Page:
Over the course of our country's history, each state has developed its own unique set of laws. While there may be some similarities between the statutes in different states, by and large, no two states have the exact same legal code. Because of these different laws, what is legal in one state may be illegal in another. Likewise, what is a misdemeanor in one state may be a felony in another.
In many states, after a person has gotten a certain number of DUI convictions the offense becomes a felony. A significant number of states, twenty-two, make it a felony to get a third DUI. Others, like California, don't make a DUI a felony unless it is a person's fourth offense. In New York, the rules are a bit more stringent as a second DUI can be a felony if it is within ten years of the first. Like New York, other states also have a time requirement, usually five or ten years. If a person gets the requisite number of DUI's within that window, then the offense is a felony. For example, if a person gets four DUIs in Arkansas within five years, the fourth is considered a felony.
Here in Washington, however, a fourth DUI is still currently a misdemeanor offense. Our laws do not make a DUI a felony until an individual has been arrested a fifth time within 10 years. Washington is currently the only state that does not make a DUI a felony until the fifth offense. But this could all be changing.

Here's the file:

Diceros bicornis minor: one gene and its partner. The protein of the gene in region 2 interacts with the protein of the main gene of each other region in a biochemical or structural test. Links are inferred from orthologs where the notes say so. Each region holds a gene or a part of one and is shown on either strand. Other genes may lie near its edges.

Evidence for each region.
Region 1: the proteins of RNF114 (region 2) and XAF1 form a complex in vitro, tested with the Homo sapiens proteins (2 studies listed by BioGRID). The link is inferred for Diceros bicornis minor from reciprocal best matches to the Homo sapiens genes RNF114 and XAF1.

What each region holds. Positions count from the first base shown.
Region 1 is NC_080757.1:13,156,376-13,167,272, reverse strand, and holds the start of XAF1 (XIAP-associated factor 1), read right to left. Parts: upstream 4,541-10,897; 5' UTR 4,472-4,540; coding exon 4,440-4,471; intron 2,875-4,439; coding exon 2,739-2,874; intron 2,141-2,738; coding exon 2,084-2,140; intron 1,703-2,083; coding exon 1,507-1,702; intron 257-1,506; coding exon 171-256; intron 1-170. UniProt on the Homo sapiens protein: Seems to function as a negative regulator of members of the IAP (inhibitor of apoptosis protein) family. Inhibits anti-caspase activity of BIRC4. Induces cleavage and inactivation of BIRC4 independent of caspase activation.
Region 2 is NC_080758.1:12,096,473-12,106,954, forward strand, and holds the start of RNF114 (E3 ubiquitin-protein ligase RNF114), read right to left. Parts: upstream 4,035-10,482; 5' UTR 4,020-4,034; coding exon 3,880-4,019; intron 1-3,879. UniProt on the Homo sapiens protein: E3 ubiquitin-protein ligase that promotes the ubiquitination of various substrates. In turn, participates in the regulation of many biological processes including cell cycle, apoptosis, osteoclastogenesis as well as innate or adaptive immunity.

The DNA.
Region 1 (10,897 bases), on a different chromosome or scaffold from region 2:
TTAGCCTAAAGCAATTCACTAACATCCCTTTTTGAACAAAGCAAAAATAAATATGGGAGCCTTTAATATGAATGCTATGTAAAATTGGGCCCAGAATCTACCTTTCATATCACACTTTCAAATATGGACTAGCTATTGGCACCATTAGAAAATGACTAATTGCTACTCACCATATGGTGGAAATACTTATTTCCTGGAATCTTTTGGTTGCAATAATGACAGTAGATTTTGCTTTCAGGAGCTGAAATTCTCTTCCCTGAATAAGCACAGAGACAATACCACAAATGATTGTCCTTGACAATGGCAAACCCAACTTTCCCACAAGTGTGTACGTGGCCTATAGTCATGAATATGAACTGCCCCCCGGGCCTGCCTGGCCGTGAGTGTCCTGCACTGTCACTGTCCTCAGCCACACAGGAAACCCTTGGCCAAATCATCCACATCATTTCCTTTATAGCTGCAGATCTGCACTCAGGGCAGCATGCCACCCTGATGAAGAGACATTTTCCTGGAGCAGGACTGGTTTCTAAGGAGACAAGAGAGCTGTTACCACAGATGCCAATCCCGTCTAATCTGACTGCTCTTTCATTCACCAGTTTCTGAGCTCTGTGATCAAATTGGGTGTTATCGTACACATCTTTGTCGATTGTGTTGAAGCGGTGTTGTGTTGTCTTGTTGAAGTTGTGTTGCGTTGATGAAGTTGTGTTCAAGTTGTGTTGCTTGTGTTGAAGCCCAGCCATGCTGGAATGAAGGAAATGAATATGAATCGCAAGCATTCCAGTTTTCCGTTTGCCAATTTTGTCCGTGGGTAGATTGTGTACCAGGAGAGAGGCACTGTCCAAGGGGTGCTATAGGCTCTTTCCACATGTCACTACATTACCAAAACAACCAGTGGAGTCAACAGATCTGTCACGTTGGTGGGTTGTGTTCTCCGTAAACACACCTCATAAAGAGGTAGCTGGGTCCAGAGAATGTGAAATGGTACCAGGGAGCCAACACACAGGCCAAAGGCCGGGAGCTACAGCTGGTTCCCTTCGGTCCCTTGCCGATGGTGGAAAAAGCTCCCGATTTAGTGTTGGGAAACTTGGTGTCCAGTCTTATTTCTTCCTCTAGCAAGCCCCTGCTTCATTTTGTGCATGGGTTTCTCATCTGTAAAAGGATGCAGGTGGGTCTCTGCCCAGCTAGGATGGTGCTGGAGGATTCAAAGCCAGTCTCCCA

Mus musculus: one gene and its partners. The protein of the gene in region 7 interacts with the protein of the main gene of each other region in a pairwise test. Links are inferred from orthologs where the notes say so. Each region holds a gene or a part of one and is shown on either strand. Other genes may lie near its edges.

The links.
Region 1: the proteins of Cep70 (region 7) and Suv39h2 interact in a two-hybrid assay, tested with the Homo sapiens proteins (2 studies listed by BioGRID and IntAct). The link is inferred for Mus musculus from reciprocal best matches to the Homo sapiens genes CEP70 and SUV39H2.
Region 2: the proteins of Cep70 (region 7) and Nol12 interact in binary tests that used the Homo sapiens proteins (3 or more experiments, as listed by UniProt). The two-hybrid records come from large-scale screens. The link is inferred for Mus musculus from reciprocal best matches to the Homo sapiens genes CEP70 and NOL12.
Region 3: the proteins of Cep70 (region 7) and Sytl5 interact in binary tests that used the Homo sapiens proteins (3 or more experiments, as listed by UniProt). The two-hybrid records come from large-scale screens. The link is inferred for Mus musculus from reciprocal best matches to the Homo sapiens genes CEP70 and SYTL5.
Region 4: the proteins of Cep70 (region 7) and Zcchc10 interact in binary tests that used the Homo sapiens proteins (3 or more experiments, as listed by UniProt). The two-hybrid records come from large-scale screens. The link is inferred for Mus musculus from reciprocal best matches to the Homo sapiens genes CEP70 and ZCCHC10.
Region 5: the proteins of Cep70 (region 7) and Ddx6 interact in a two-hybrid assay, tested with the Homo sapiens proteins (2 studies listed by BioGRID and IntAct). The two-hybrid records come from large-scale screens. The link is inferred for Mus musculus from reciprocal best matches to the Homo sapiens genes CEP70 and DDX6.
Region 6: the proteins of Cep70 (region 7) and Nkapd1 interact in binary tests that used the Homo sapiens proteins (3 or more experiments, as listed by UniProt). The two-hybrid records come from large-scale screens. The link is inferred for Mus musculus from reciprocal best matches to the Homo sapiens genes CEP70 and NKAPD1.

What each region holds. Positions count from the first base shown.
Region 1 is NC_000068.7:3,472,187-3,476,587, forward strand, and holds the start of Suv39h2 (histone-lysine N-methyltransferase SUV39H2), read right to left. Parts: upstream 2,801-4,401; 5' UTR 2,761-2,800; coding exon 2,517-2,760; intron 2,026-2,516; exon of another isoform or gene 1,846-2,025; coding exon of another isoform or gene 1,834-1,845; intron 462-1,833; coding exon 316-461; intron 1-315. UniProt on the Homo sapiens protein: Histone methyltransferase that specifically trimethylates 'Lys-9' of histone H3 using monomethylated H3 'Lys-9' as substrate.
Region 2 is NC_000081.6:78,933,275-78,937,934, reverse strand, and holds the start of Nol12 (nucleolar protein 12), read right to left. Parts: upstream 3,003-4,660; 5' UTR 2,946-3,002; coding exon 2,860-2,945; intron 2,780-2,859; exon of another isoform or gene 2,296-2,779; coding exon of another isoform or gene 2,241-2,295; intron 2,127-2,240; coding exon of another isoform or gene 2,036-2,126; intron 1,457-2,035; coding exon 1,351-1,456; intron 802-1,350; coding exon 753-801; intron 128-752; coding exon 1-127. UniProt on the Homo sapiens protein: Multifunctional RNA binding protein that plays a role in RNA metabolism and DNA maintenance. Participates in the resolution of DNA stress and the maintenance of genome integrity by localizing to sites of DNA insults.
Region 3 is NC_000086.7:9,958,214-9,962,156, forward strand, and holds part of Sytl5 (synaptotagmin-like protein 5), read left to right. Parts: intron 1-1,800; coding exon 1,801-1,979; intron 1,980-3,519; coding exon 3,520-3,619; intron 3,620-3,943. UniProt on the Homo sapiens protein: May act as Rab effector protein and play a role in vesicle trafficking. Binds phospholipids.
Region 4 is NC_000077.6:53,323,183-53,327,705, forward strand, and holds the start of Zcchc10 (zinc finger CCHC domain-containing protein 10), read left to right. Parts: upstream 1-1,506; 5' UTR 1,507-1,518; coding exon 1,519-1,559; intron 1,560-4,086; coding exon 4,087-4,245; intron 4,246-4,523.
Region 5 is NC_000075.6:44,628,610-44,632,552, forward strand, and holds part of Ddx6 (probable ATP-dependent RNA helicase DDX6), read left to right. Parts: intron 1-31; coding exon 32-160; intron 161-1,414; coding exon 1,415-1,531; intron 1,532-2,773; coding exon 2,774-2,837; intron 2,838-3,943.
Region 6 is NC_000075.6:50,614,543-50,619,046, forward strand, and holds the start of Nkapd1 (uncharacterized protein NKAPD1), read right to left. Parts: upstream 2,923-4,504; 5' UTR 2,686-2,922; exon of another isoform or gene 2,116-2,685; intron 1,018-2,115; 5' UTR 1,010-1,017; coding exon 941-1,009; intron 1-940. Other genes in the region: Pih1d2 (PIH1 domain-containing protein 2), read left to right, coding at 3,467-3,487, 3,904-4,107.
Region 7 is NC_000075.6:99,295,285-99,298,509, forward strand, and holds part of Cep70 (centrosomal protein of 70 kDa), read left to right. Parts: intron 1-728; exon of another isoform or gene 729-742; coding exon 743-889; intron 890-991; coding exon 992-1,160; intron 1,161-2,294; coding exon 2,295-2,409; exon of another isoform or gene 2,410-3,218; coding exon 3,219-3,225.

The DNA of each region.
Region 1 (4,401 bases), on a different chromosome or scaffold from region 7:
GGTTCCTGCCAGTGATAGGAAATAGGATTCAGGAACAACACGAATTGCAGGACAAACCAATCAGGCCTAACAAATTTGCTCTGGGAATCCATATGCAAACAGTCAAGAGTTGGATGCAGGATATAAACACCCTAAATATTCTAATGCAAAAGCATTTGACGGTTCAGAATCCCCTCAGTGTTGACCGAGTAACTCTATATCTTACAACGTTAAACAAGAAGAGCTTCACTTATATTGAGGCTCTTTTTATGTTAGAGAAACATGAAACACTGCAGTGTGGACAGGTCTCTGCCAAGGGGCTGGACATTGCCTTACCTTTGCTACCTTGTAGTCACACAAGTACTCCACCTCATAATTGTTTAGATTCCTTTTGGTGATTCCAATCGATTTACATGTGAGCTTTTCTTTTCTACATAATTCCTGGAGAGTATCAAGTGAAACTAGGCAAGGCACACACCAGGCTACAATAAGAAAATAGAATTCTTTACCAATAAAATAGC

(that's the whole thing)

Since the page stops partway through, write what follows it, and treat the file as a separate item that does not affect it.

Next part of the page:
In late February of 2017, the Washington Senate passed Senate Bill 5037 which would make a fourth DUI offense within a ten year period a Class C Felony. The bill was referred to the Senate Committee on Law & Justice, then was voted on by the full Senate and passed with a unanimous 41-0 vote. The bill was sponsored by 14 senators, from both sides of the aisle.
This is not the first time that a bill like this has been introduced. Back in 2015, Senator Mike Padden authored a similar bill. The premise of the bill was the same as the one that just passed, making a fourth DUI in ten years a felony offense. That bill passed the Senate, but not the House.
It remains to be seen whether this new bill will pass the House either, but the bill did have its first reading on February 24th in the House's Public Safety Committee. If it does pass and is signed into law then Washington will join the 19 other states that currently make a fourth DUI a felony.
If you or someone you know has been arrested for driving under the influence, please do not hesitate to contact Wolff Defense today.